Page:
Read more about VoIP security in our guide.


  • Hosted VoIP: You get unparalleled scalability with hosted VoIP, allowing you to easily add or remove users as your team changes. This flexibility is ideal for growing businesses or those with fluctuating needs, as it can be adjusted with minimal effort and cost.
  • On-premises VoIP: An on-premises setup can be scalable, but adjusting the capacity often requires additional hardware or software licences. While it offers a high degree of customisation, scaling up or down can be more cumbersome and costly than hosted solutions.

Control and Customisation

  • Hosted VoIP: Despite offering a range of features and options, the degree of customisation and control can sometimes be limited with hosted VoIP. The provider manages the system, which can restrict how much you can tailor it to fit unique requirements.
  • On-premises VoIP: A higher level of control and customisation allows your business to tailor the system to your specific needs. This includes integrating with existing enterprise systems, customising call routing rules, and more.

Reliability and Performance

With the right setup, both hosted and on-premises VoIP systems can offer high reliability and performance. Hosted VoIP benefits from the provider’s dedicated resources and infrastructure, which often includes duplicate systems and backups. On-premises VoIP performance heavily depends on the in-house IT team’s ability to maintain and manage the system effectively.

Is Hosted VoIP Right for Your Business?

VoIP has many benefits, and hosted VoIP is particularly good for several types of business:

Small- To Medium-Sized Enterprises (SMEs)

For SMEs, where budget and resources are often more limited, hosted VoIP is an excellent choice. The lower upfront investment and reduced ongoing maintenance costs allow these businesses to leverage advanced telephony features without the financial strain associated with on-premises solutions.
As these companies grow, the scalability of hosted VoIP can seamlessly accommodate expanding team sizes and changing needs.

Businesses With Flexible or Remote Workforces

Many businesses now operate with remote teams or offer flexible working arrangements. Hosted VoIP systems excel in these scenarios due to their inherent accessibility.
Employees can connect to the company’s phone system from anywhere with an internet connection, ensuring seamless communication regardless of physical location. This flexibility is invaluable for maintaining productivity and collaboration amongst dispersed teams.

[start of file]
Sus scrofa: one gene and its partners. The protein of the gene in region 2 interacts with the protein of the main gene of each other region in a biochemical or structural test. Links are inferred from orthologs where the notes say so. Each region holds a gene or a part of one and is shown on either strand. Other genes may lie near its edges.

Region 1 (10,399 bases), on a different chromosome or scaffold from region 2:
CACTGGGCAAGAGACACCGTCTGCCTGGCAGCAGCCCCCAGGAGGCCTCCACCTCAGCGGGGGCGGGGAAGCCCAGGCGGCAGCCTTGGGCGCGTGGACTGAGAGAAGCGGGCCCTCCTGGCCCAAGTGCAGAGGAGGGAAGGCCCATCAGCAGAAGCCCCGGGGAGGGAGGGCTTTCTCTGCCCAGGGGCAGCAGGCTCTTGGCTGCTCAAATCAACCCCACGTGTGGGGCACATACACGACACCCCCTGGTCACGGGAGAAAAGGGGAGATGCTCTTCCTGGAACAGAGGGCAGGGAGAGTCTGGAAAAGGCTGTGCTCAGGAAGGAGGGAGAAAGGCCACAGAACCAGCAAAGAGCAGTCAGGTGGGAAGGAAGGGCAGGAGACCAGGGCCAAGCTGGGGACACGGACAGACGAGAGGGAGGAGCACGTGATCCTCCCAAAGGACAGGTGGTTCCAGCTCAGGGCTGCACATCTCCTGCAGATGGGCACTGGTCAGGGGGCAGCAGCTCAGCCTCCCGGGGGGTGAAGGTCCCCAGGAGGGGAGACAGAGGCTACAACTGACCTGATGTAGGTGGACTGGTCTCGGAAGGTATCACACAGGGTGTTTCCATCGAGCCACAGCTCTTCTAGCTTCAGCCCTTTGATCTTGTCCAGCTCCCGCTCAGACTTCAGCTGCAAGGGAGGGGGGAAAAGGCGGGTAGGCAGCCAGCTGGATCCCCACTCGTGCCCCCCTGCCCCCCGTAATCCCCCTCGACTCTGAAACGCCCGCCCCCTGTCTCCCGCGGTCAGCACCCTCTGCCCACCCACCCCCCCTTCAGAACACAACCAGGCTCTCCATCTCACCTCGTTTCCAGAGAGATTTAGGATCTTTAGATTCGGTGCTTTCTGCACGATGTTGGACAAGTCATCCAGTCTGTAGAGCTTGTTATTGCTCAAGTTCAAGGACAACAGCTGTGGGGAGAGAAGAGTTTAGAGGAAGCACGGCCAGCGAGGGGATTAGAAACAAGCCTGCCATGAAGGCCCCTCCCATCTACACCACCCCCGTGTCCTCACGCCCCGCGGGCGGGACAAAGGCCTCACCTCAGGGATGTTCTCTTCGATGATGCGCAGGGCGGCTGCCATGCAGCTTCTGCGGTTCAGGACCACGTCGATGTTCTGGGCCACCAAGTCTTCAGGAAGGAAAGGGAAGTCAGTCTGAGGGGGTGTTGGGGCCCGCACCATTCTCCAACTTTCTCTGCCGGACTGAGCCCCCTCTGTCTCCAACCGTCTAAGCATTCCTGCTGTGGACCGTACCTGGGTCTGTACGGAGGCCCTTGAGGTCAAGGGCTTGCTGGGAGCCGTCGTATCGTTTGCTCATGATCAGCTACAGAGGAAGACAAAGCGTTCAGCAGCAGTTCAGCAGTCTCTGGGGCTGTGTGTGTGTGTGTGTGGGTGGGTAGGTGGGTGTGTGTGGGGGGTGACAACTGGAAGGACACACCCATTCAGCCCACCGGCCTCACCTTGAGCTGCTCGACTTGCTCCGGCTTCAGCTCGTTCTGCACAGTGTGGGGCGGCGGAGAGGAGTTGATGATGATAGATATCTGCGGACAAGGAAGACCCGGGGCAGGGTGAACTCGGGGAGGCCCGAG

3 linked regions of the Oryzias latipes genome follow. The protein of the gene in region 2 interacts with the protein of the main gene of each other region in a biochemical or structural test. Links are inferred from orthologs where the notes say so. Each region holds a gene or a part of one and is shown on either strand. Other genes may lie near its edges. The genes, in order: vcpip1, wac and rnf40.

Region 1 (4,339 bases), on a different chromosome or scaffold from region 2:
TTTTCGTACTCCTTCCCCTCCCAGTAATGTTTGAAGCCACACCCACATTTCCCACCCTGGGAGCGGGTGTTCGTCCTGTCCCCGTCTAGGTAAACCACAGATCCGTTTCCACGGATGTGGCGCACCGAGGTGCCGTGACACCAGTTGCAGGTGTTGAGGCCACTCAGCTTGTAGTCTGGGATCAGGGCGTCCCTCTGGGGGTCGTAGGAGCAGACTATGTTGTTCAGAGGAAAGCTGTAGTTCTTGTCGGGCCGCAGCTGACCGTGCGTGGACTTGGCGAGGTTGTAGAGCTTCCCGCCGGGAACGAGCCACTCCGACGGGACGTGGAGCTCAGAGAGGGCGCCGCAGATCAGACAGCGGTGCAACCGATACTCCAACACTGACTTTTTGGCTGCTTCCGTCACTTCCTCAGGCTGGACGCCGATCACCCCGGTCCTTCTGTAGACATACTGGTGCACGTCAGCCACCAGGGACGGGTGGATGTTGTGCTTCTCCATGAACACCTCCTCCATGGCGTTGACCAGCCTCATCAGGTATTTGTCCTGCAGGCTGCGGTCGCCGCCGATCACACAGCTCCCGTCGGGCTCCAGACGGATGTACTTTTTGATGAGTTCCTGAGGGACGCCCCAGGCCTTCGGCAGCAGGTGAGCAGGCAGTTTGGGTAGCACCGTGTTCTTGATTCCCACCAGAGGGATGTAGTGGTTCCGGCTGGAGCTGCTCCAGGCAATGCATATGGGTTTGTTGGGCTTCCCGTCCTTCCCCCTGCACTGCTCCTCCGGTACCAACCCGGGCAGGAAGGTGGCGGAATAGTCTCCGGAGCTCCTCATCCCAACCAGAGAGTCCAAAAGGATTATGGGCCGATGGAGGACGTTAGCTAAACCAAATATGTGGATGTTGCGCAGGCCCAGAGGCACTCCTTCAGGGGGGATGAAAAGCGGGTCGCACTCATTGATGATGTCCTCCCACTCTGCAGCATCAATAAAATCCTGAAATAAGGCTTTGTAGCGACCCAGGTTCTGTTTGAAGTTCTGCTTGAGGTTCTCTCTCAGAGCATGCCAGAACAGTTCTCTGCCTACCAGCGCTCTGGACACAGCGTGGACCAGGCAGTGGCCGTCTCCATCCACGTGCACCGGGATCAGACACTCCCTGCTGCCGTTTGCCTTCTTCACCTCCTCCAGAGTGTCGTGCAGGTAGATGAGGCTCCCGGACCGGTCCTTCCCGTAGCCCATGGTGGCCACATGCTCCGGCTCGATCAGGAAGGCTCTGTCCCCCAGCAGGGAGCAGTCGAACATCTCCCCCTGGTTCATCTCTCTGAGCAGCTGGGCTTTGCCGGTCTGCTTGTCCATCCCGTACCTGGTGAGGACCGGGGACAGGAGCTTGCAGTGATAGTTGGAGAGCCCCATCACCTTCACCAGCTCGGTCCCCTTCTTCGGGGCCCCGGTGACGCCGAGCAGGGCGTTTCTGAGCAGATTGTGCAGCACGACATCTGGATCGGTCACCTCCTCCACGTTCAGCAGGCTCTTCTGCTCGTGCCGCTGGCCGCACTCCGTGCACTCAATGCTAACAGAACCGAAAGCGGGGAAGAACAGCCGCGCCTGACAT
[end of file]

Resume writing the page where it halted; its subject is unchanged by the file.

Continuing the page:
Companies Looking for Ease of Management

Organisations that prefer to focus on their core operations rather than managing IT infrastructure will find hosted VoIP particularly appealing.
Since the service provider handles maintenance, upgrades, and security, your internal IT team can dedicate their expertise to initiatives that drive business growth. This ease of management is a significant advantage for businesses without large IT departments.

Preparing for the 2025 Switch

With the UK’s transition to VoIP by 2025, businesses are encouraged to adopt VoIP solutions sooner rather than later. Hosted VoIP offers a straightforward path to compliance with this upcoming mandate.

The transition can serve as an opportunity to modernise communication systems, improve operational efficiency, and future-proof your business against further technological advancements.


With the 2025 UK mandate on the horizon, now’s the time to evaluate your business’ communication needs. Understanding how hosted VoIP works will give you a good idea of whether it’s right for your business.

Your next step should be to compare the top hosted VoIP providers, examining scalability, cost, and features that align with your operational requirements. Start planning your transition to ensure a smooth, efficient move to hosted VoIP.


What is the difference between cloud VoIP and hosted VoIP?
Cloud VoIP and hosted VoIP often refer to the same concept: a VoIP system managed offsite by a third-party provider. Cloud VoIP emphasises the use of cloud technology for scalability and flexibility, while hosted VoIP focuses on the service being hosted and managed externally.
What is the difference between hosted and non-hosted VoIP?
Hosted VoIP refers to VoIP services managed by an external provider over the internet. Non-hosted VoIP, or on-premises VoIP, means the VoIP system is housed within your business premises, giving you full control but requiring you to handle maintenance and upgrades.
What is self-hosted VoIP?
Self-hosted VoIP is a type of non-hosted VoIP where the business owns and operates its VoIP system. This setup offers maximum control over the telephony environment but requires significant investment in hardware, software, and ongoing maintenance.
Written by:
Eamonn is an experienced B2B writer and content manager, having managed and grown several B2B business blogs in the fitness and hospitality space.